Date of Award

Spring 5-16-2020

Document Type


Degree Name

PHD - Doctor of Philosophy


Counseling & Psychology

First Advisor

Donna San Antonio


Disability research is broad in nature and covers a variety of experiences and conditions. Of critical importance in disability research is the delineation between the social and medical models of disability, and how these varying definitions inform one’s understanding of disability and internalization of the meaning-making of living with disabling impairments. Research exists on the adult experiences and retrospective accounts of individuals with disabilities. However, missing from these studies is the voice of children with disabilities. While there is an awareness that decreased self-concept and stigma exist surrounding childhood disability, there is limited data that considers how children make meaning from their experiences related to disability.

This qualitative study compiles the stories of twelve children (ages eight through 12) who have been identified with invisible disabilities. Data consist of semi-structured interviews, drawings, and a storytelling activity. Findings show that four themes emerge from the many stories told by children. Namely, children interpreted their experiences in both positive and negative ways, indicating feelings of hardship, frustration, and sadness, but also opportunities to grow and foster resilience. Children defined disability in a flexible manner, acknowledging both the medical and social features of disability as they grappled to understand what it means to not be “normal.” Participants were critical of the education system, both regarding how teachers reach their students as well as how the structures of school do or do not meet the individual needs of disabled individuals. Finally, participants could identify stigma and features of self-stigma or stereotype awareness, even if they do not have the vocabulary yet to name these structures explicitly. Implications and recommendations are provided to help educators challenge ableism and childism in the world of education.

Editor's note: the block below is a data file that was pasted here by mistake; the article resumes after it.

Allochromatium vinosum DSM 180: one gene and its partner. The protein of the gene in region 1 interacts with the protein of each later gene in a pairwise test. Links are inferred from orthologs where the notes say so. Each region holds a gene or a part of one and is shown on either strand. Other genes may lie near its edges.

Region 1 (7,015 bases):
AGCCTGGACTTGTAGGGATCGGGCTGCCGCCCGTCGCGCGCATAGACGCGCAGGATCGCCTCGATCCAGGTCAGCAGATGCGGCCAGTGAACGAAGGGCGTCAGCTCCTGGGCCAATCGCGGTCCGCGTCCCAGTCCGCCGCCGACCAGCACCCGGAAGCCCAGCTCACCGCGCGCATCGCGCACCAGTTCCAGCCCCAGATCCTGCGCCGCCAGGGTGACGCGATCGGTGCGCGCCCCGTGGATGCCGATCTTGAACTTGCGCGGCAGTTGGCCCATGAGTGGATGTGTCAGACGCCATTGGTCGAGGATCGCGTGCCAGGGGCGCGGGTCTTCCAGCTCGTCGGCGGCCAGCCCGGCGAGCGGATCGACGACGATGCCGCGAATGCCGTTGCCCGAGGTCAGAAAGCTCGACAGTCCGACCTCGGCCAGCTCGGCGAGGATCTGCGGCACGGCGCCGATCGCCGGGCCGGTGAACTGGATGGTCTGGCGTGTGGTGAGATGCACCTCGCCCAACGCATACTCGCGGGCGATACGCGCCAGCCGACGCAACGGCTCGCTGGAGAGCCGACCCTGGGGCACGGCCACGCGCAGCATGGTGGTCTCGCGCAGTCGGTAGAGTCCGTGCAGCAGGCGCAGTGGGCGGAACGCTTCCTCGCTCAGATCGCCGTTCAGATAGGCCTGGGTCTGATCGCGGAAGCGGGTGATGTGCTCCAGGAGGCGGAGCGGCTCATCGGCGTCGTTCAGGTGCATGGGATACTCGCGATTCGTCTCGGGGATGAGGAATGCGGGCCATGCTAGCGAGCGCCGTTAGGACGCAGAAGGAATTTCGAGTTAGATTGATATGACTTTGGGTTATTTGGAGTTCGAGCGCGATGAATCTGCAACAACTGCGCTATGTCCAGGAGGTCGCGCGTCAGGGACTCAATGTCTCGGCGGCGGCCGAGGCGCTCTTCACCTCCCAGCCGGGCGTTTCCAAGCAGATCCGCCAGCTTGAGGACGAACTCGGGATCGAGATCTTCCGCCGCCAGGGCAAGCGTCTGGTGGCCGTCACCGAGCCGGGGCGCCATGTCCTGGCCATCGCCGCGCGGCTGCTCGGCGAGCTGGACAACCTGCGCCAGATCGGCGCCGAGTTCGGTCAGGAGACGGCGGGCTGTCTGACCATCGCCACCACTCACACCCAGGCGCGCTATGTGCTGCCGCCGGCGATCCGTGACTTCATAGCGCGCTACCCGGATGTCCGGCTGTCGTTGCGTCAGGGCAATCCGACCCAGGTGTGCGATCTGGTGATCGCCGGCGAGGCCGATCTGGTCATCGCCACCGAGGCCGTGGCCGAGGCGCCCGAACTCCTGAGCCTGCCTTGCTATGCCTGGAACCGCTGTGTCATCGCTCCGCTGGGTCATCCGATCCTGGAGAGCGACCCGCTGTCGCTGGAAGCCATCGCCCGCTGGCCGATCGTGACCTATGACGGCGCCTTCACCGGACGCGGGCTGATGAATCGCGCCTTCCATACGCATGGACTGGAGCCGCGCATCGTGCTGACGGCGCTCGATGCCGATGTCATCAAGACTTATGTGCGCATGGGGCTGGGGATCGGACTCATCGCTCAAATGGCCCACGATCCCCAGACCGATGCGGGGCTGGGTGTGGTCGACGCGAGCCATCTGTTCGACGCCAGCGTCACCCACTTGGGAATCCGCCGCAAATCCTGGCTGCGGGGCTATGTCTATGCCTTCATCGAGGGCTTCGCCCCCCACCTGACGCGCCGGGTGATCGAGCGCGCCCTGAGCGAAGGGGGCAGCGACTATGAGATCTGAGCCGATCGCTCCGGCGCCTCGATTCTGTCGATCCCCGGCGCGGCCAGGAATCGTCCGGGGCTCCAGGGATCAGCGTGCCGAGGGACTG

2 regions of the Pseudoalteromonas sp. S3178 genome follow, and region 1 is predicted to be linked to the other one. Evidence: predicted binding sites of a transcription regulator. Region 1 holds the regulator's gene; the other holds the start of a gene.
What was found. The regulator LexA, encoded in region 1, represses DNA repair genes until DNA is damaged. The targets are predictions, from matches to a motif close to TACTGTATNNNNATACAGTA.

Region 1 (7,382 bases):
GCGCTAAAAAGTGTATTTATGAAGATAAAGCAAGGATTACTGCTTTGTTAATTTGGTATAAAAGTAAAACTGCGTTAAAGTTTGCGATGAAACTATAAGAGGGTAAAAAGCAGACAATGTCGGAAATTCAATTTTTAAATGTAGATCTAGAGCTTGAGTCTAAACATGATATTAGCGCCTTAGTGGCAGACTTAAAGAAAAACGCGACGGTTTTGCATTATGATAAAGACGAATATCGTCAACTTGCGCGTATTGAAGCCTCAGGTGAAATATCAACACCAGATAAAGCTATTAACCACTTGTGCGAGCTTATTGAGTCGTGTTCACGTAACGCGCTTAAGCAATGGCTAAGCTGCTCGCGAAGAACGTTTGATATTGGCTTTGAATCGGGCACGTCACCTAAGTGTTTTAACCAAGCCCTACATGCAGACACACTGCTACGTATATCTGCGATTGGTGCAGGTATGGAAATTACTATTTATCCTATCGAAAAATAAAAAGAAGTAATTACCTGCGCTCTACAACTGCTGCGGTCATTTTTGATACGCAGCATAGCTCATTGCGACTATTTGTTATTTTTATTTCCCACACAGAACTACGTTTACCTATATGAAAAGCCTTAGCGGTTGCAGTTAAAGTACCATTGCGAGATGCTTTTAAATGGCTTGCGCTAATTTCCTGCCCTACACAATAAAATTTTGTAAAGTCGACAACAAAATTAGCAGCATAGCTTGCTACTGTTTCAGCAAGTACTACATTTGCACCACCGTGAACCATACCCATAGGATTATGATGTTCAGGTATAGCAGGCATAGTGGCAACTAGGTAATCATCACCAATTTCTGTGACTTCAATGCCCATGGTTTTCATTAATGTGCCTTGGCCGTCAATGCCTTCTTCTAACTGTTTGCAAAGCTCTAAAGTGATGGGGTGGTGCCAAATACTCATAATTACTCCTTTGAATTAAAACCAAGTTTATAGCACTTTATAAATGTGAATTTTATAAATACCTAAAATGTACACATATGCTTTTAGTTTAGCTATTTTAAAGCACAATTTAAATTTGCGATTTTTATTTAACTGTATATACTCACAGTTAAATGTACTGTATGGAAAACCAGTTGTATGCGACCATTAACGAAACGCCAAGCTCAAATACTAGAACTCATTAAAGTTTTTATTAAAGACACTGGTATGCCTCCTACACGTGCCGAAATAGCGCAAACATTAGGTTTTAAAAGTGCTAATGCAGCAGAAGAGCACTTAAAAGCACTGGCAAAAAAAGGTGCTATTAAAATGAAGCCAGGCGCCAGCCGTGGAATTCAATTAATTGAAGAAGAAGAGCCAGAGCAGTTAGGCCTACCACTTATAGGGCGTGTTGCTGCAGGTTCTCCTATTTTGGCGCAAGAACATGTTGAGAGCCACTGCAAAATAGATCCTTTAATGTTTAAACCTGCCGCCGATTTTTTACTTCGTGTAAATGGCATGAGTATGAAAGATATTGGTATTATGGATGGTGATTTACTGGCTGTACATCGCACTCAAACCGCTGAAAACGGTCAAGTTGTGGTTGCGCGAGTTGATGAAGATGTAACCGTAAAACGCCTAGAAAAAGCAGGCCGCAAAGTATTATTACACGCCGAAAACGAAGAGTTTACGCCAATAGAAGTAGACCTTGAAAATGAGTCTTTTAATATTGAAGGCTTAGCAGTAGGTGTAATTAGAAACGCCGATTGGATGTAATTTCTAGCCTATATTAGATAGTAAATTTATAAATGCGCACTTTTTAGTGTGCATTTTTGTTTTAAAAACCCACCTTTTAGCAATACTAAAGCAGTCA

Creative Commons License

Creative Commons Attribution-Noncommercial-No Derivative Works 4.0 License
This work is licensed under a Creative Commons Attribution-Noncommercial-No Derivative Works 4.0 License.

Number of Pages